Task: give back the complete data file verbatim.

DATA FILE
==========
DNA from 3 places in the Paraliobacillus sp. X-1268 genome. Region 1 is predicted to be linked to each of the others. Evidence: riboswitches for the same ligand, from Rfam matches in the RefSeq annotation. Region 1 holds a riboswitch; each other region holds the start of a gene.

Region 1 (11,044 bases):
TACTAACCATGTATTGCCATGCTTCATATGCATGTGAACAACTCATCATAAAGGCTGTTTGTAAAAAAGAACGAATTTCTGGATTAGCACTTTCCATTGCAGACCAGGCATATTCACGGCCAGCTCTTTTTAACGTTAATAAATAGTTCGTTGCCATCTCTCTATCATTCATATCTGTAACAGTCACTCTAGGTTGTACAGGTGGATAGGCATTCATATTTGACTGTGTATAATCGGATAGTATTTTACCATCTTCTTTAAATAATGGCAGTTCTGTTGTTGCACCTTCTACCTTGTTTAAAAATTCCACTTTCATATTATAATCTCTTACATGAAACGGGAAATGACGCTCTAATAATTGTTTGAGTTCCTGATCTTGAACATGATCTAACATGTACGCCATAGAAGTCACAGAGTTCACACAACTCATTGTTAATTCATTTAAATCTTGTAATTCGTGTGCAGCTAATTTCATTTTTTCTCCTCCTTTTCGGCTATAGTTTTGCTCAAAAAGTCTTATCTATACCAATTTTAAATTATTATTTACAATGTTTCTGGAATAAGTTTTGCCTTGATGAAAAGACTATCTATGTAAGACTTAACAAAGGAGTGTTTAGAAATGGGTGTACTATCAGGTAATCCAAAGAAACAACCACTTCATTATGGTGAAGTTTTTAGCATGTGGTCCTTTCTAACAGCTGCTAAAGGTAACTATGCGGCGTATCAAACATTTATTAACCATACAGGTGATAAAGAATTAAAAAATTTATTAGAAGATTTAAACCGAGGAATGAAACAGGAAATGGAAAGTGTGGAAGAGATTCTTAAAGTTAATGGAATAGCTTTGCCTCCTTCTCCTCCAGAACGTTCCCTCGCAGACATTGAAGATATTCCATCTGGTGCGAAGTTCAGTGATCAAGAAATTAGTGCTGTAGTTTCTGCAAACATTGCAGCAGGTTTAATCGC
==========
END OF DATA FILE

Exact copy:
DNA from 3 places in the Paraliobacillus sp. X-1268 genome. Region 1 is predicted to be linked to each of the others. Evidence: riboswitches for the same ligand, from Rfam matches in the RefSeq annotation. Region 1 holds a riboswitch; each other region holds the start of a gene.

Region 1 (11,044 bases):
TACTAACCATGTATTGCCATGCTTCATATGCATGTGAACAACTCATCATAAAGGCTGTTTGTAAAAAAGAACGAATTTCTGGATTAGCACTTTCCATTGCAGACCAGGCATATTCACGGCCAGCTCTTTTTAACGTTAATAAATAGTTCGTTGCCATCTCTCTATCATTCATATCTGTAACAGTCACTCTAGGTTGTACAGGTGGATAGGCATTCATATTTGACTGTGTATAATCGGATAGTATTTTACCATCTTCTTTAAATAATGGCAGTTCTGTTGTTGCACCTTCTACCTTGTTTAAAAATTCCACTTTCATATTATAATCTCTTACATGAAACGGGAAATGACGCTCTAATAATTGTTTGAGTTCCTGATCTTGAACATGATCTAACATGTACGCCATAGAAGTCACAGAGTTCACACAACTCATTGTTAATTCATTTAAATCTTGTAATTCGTGTGCAGCTAATTTCATTTTTTCTCCTCCTTTTCGGCTATAGTTTTGCTCAAAAAGTCTTATCTATACCAATTTTAAATTATTATTTACAATGTTTCTGGAATAAGTTTTGCCTTGATGAAAAGACTATCTATGTAAGACTTAACAAAGGAGTGTTTAGAAATGGGTGTACTATCAGGTAATCCAAAGAAACAACCACTTCATTATGGTGAAGTTTTTAGCATGTGGTCCTTTCTAACAGCTGCTAAAGGTAACTATGCGGCGTATCAAACATTTATTAACCATACAGGTGATAAAGAATTAAAAAATTTATTAGAAGATTTAAACCGAGGAATGAAACAGGAAATGGAAAGTGTGGAAGAGATTCTTAAAGTTAATGGAATAGCTTTGCCTCCTTCTCCTCCAGAACGTTCCCTCGCAGACATTGAAGATATTCCATCTGGTGCGAAGTTCAGTGATCAAGAAATTAGTGCTGTAGTTTCTGCAAACATTGCAGCAGGTTTAATCGC